Is it possible that we’re hearing too much about prescription drug abuse? Whether it’s in celebrity magazines, nightly news, newspapers or the sheer number of articles written about this subject on online news sites as well as their social media pages, these types of drugs are certainly making headlines and in the opinion of many health experts, doctors and special interest groups there needs to be even more awareness before any solution can truly be labeled as effective, but with top medical organizations claiming that these types of drugs are causing an epidemic across North America, there are a growing number of calls for someone to act decisively to end this fast growing trend. With new statistics presenting themselves to us everyday, it seems that in one particular case in the Journal of the American Medical Association 67.8 percent of emergency room visits for overdose in 2010 were caused by prescription painkillers and their subsequent abuse. In another finding by the Lose Angeles Times, pain reliever overdoses have surpassed traffic accidents as a leading cause of death. In the Journal of Child & Adolescent Substance Abuse study, it was found that 12 percent of the boys and eight percent of the girls surveyed admitted to having abused prescription drugs, and to add insult to injury most of them believed that because the pills were prescribed by a doctor that they were inherently safer than illegal drugs sold on the streets. A misconception that we now know to be completely false.
According to the White House Office of National Control Policy, the most cost-effective and “common-sense” approach to dealing with the epidemic are proper drug education and prevention. Particularly in trouble communities, cities and states that have found themselves inundated with a fast growing drug problem. Providing young people with the facts and statistics they need to make a smart choice about drug experimentation (and potential abuse down the road) is still the best policy we are armed with today in order to fight back against the addiction issues facing North American communities, with a strong focus on adolescents and young adults who are the target group for potential experimentation with substances.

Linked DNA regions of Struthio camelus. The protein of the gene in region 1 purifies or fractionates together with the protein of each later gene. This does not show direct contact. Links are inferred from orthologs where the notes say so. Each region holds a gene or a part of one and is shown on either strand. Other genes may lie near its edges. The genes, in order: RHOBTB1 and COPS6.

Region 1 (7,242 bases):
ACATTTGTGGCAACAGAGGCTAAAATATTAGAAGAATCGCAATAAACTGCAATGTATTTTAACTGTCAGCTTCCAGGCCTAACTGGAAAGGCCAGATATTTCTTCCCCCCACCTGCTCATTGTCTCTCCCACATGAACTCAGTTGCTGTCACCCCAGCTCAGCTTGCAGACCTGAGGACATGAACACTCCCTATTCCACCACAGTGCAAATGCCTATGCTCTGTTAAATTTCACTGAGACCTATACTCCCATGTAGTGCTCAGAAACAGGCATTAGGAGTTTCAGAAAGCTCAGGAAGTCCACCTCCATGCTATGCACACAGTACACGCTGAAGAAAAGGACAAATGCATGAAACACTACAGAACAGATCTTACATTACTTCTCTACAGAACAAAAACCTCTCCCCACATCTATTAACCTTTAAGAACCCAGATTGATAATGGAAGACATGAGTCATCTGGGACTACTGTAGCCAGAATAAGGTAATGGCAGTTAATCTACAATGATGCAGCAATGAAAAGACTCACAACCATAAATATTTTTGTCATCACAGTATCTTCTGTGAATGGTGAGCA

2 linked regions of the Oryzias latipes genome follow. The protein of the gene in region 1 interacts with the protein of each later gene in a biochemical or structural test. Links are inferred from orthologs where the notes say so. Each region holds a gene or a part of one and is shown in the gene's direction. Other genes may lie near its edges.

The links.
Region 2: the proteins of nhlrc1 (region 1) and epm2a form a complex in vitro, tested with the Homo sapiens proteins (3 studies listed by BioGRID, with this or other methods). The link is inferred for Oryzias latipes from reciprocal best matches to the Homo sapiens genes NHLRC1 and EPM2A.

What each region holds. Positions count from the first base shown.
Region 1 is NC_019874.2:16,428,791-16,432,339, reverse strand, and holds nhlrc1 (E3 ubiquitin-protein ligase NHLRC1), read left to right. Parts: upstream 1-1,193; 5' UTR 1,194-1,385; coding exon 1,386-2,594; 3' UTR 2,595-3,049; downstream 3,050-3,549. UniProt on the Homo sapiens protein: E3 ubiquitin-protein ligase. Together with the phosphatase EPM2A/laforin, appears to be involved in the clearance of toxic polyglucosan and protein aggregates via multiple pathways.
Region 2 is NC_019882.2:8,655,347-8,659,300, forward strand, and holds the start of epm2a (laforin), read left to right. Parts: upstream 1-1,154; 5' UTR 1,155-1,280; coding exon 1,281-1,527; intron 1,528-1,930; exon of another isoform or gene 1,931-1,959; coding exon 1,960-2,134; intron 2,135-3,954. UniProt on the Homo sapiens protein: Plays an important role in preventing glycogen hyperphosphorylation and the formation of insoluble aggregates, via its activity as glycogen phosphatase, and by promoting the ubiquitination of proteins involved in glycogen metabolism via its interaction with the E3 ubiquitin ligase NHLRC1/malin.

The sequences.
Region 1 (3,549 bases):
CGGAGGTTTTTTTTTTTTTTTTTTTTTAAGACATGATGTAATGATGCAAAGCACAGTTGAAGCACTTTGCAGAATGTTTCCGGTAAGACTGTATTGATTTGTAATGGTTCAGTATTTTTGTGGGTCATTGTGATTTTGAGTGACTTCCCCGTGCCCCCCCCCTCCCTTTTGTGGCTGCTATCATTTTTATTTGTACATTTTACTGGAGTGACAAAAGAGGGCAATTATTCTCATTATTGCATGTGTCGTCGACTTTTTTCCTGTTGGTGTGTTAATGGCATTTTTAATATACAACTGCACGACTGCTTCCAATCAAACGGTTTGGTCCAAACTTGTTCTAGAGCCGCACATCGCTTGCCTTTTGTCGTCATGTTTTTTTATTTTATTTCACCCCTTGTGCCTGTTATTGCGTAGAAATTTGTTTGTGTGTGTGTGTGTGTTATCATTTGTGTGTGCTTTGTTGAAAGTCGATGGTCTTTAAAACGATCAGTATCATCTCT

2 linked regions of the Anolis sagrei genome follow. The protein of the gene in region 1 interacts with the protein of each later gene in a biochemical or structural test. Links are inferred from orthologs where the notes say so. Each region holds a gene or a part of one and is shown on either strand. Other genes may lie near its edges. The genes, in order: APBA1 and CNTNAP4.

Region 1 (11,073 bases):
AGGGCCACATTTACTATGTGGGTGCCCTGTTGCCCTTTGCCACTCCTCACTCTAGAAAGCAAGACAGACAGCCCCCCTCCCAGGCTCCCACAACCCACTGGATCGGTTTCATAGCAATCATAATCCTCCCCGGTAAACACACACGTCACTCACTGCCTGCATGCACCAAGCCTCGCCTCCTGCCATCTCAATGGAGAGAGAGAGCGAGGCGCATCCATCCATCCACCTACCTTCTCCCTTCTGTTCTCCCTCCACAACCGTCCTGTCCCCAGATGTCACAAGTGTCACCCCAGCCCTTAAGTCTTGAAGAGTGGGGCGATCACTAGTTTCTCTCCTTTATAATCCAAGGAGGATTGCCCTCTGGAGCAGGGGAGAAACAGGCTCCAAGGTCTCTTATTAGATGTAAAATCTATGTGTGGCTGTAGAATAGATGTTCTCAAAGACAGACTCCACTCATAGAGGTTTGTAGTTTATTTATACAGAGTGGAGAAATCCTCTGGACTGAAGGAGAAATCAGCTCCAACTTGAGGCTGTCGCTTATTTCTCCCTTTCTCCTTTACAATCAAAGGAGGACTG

The following quotes from real people who have found themselves in a struggle with prescription meds is an excellent way to provide the cold hard facts that many teens, young adults and pretty much anyone who may be faced with the harsh truth of addiction. The documentary is called “The Truth About Drugs – Real People, Real Stories.
“I had no idea [these drugs] were addictive until the morning I woke up and I was freaking out ….”
“Within a week or two I was taking them morning, afternoon and night and needed them to function.”
“You’re spending $300 or $400 dollars a day just to get by.”
“No one told me that it was addictive. No one told me about the side effects.”
“It makes your life a hell on Earth eventually.”
In creating the film, director Gary Ravenscroft interviewed more than 100 former drug addicts who had been on various drugs. “I found there were only a few reasons they all had for starting to take drugs: boredom, group pressure, and, the main one, ignorance of the effects of the drugs themselves. Nearly every former addict told us that if they had known how dealers and their so-called friends were lying and what these drugs would do, they would not have taken them.”